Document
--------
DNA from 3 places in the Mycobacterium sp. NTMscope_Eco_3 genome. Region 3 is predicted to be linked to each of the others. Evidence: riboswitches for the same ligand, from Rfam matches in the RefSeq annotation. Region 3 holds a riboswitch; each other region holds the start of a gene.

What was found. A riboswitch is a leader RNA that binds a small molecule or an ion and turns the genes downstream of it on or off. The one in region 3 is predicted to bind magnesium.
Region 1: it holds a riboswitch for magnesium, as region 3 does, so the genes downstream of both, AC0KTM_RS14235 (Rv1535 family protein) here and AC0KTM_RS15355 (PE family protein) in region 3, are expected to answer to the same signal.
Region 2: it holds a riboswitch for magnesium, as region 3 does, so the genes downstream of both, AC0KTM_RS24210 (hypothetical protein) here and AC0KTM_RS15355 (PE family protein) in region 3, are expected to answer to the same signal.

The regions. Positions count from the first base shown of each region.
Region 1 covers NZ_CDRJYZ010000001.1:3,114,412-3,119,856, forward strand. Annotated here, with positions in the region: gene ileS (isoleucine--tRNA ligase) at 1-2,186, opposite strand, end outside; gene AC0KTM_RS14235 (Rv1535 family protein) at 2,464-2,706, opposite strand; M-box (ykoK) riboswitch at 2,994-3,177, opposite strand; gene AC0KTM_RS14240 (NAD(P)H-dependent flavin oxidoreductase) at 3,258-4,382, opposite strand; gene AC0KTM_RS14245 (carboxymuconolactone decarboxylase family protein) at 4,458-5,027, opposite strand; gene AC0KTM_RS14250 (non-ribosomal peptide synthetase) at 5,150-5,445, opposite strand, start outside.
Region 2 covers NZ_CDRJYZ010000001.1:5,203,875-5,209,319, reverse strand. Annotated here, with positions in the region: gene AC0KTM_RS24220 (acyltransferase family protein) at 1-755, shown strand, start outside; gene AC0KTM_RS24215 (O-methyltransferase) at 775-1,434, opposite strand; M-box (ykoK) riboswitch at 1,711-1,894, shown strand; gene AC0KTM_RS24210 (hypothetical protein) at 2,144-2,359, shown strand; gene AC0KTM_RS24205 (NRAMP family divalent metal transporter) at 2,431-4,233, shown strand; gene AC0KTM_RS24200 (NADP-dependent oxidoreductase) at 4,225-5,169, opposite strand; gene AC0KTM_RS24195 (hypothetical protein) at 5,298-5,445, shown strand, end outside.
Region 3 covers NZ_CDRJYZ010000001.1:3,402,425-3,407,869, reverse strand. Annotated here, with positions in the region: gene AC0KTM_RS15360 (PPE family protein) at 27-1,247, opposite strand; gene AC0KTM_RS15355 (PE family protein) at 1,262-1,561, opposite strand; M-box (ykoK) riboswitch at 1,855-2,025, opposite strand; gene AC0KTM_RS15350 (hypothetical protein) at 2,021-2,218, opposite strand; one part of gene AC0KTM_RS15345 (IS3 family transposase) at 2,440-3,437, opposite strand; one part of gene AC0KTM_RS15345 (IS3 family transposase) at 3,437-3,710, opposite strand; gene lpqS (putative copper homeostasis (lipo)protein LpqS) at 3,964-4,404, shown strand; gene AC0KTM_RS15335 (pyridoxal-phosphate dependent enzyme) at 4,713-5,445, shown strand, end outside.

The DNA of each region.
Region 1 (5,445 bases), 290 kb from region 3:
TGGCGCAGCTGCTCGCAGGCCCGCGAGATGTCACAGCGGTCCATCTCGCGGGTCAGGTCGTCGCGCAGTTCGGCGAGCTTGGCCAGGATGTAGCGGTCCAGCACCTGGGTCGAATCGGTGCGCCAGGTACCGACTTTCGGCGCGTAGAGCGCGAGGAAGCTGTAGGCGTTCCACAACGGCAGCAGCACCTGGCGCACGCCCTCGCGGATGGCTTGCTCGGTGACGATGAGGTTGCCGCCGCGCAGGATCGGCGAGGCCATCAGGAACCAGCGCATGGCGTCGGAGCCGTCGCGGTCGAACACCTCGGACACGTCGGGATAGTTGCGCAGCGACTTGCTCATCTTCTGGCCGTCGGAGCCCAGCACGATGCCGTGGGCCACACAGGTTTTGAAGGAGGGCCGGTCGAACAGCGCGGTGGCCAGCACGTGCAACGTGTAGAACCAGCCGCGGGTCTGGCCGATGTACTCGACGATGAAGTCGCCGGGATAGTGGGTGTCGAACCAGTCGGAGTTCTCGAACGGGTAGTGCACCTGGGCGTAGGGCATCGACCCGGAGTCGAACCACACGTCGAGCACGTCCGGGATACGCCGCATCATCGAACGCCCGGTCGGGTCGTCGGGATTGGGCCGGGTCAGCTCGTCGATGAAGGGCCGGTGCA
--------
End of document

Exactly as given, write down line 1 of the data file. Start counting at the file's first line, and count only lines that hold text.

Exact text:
DNA from 3 places in the Mycobacterium sp. NTMscope_Eco_3 genome. Region 3 is predicted to be linked to each of the others. Evidence: riboswitches for the same ligand, from Rfam matches in the RefSeq annotation. Region 3 holds a riboswitch; each other region holds the start of a gene.